Internet sleuthing turned up an exhibit in New York featuring the work of Mexican born artist Andres Basurto. Constructed of shards from glass bottles that at one time held wine and beer, Basurto creates “specific shapes that evoke the human skull and skeleton as a container of the soul.” This MAN article attracted many first-time visitors which is very, very encouraging.
Number 4 – Splendor in Mosaic: Carole Choucair Oueijan’s The Emigrant Trail
In 2009, Carole Choucair Oueijan was commissioned by the City of Temecula, CA to create a 7 x 10 foot mosaic for their new 95,000 sq ft, $73 million dollar City Hall. Her spectacular Emigrant Trail, designed to commemorate the City’s rich history as a gateway to The West, was unveiled to the public on December 9th of 2010.
We don’t often do “how to” articles here on MAN, but Ouiejan had done such a spectacular job of chronicling the her “trail” in the making of this extraordinary mosaic we proudly covered it here. We would happily do it again on MAN with the right project, but you have to admit, Ouiejan will be a tough act to follow.
We love it that this article had such a large response. This online auction of over original 125 mosaics was spawned in the brilliant mind of Lin Schorr of Lin Schorr Mixed Mosaics. We took a walk through the online exhibit and selected nine works to comment on by artists Isabelle de Sa Moreira (France), Kelly Knickerbocker (USA), Helen Nock (UK), Ayka Bumin (Turkey), Carol Shelkin (USA), Luz Mack-Durini (USA), and Flair Robinson.
Number 2 – SAMA’s Best: Mosaic Arts International 2011
The mosaics selected serve as excellent ambassadors for the art form. Kudos to jurors JeanAnn Dabb, Professor of Art History at the University of Mary Washington, Nola Diamantopoulos, President of the Mosaic Art Association of Australia, and Jean Graham of Austin Art in Public Places for a job extremely well done. With 42 works, this show is smaller than past MAIs. However, what was lost in numbers was certainly gained in the quality of the exhibit.
Additional work featured in this article was by winners Julie Richey, Kimberly Schonfeld, Laurel True, Lenni Gilbert, Drucilla Perez-Tubens, and Michael Kruzich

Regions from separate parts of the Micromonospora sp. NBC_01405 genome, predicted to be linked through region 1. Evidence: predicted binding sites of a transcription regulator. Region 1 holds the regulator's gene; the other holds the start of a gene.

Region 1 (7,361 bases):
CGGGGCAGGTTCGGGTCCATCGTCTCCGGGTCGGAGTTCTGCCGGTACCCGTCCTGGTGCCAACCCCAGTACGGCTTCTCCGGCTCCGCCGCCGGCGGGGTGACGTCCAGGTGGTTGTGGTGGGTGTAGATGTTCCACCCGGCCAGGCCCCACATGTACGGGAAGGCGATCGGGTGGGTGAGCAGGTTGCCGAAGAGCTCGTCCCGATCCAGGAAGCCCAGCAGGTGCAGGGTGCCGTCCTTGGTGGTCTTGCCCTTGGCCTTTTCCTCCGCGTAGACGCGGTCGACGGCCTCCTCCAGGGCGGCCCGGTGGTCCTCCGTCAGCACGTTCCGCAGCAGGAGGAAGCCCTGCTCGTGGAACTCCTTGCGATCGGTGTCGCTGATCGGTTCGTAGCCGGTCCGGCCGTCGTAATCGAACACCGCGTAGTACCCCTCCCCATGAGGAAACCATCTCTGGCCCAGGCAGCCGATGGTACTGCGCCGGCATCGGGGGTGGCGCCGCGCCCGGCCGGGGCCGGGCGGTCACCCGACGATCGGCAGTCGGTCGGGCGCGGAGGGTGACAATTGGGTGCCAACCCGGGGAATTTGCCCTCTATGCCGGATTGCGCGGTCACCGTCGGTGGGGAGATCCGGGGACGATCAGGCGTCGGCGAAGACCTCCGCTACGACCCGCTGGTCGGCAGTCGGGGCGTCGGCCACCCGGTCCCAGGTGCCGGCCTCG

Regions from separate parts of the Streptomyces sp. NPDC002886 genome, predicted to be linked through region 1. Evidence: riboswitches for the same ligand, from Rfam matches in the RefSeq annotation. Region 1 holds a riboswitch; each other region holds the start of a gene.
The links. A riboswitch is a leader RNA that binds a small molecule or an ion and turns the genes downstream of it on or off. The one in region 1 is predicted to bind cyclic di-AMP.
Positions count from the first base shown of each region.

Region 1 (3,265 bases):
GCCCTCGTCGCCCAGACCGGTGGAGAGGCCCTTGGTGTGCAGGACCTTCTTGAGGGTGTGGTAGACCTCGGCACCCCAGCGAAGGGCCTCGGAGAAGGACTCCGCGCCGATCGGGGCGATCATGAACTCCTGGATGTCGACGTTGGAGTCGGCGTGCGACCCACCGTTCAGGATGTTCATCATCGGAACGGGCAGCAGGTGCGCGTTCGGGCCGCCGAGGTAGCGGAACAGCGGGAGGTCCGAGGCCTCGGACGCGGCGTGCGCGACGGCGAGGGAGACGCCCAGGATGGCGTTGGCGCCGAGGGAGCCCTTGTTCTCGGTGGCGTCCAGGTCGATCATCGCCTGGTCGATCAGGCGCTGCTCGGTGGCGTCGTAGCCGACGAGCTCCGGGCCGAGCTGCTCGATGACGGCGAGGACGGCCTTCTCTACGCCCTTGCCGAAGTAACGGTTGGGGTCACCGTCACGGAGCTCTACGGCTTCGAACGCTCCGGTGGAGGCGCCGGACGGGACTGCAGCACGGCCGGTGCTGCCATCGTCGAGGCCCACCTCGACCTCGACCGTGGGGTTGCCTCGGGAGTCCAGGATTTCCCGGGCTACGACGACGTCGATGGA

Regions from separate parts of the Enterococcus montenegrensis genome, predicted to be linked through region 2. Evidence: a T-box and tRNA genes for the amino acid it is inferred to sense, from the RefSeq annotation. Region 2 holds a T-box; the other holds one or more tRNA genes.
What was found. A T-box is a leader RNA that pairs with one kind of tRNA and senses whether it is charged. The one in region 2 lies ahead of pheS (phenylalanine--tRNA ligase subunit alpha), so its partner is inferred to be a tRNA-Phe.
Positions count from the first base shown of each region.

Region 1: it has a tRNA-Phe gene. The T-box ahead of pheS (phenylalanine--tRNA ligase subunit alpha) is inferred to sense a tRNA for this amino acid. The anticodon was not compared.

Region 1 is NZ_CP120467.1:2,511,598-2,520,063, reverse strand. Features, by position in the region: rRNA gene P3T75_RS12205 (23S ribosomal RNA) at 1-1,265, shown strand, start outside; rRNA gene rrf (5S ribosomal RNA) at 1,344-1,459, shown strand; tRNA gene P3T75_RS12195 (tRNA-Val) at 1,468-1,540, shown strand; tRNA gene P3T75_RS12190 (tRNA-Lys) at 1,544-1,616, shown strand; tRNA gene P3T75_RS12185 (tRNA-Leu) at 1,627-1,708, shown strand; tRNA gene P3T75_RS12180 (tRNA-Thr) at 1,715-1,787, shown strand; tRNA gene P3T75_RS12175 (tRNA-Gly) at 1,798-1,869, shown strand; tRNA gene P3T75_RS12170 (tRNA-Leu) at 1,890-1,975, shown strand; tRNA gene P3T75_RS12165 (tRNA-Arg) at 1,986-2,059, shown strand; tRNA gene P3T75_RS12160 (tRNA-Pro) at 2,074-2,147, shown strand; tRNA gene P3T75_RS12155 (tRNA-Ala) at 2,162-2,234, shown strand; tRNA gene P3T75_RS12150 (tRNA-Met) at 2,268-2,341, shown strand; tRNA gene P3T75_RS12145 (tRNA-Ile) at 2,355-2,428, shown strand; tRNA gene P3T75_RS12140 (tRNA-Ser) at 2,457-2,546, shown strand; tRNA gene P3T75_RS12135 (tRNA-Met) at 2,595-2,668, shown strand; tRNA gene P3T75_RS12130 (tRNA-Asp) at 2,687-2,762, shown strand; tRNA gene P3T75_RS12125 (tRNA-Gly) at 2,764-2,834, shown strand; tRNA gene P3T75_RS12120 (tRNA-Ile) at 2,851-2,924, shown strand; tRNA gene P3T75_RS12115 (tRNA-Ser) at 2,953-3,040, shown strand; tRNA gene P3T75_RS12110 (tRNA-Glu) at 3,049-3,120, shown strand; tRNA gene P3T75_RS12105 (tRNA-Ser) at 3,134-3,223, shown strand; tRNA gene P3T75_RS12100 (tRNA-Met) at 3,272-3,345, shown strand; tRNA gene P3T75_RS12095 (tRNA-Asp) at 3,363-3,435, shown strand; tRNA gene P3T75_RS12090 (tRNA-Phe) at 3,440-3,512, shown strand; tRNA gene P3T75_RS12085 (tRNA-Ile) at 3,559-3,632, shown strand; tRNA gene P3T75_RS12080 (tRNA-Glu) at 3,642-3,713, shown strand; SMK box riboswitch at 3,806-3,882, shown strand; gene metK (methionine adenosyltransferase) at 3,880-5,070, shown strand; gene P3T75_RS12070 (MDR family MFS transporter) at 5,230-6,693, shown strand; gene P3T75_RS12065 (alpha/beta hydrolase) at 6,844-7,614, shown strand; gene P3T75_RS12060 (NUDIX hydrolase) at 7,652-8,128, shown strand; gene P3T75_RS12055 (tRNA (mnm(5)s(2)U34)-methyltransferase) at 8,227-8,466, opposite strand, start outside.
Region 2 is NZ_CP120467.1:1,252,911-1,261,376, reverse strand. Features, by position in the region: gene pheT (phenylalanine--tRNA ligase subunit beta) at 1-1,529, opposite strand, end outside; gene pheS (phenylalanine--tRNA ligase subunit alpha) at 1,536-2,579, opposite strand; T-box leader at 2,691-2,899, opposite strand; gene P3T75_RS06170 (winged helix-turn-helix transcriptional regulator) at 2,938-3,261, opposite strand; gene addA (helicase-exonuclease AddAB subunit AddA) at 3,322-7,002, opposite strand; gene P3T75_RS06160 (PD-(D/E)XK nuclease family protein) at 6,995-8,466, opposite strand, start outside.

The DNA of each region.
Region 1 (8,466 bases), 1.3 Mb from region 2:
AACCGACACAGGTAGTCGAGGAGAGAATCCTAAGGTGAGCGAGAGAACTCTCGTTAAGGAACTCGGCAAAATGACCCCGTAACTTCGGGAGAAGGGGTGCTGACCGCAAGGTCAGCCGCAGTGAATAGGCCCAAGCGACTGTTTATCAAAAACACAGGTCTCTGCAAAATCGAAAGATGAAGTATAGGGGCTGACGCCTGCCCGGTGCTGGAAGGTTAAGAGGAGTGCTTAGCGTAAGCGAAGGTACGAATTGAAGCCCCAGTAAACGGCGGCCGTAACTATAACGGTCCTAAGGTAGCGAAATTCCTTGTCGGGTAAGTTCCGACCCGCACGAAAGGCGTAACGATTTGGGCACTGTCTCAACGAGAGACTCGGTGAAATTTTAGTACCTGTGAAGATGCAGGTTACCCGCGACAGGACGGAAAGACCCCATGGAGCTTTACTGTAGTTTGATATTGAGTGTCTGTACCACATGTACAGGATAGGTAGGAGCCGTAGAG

Number 1 – A Bright Moment for Mosaics: Judy Chicago to Write Foreword for Book on Broca’s Queen Esther Series
By far and away the most viewed MAN article for 2011 was this one announcing Judy Chicago’s participation in a book about a series of mosaics by artist Lilian Broca. Why? Because The Power of Google is a wonderful thing. And, because Broca’s art sparked the interest of a feminist art icon over 7,000 people who probably have never considered contemporary mosaics in the context of the larger art world landed here on a website devoted to them. We hope they stuck around for more . . .
And, we hope you will stick around for more in 2012. In these 10 posts alone, we covered the work of 31 mosaic artists and we’re proud of that. Our sincere thanks to all of the artists, photographers and writers who contributed to MAN in 2011. Here’s wishing us all a healthy, happy and art-filled 2012.
Again, if you have a moment, we would appreciate hearing what you found most valuable here in 2011. Please leave a comment.
One more thing before 2011 slips away . . . Let’s keep the numbers growing and spread the contemporary mosaic love even further. Please consider forwarding this post or any of the articles noted here on to someone you think should know more about this art form.
- Bernice Steinbaum’s Exhibition in Print here
- Emma Biggs & Matthew Collings’ Exhibition in Print here
- Ilana Shafir Honored with Solo Exhibition at RavennaMosaico 2011 here
- Riding the Peacock: Sara Baldwin and New Ravenna here
- My Art Is A Burning Fire In My Heart: John Botica Part 1 here
- My Art Is A Burning Fire In My Heart: John Botica Part Two here
- The Mosaic Skulls of Andres Basurto here
- Splendor in Mosaic: Carole Choucair Oueijan’s The Emigrant Trail here
- Let The Bidding Begin! Doctors Without Borders mosaic Auction Opens Today here
- SAMA’s Best: Mosaic Arts International 2011 here
- A Bright Moment for Mosaics: Judy Chicago to Write Foreward for Book on Broca’s Queen Esther Series here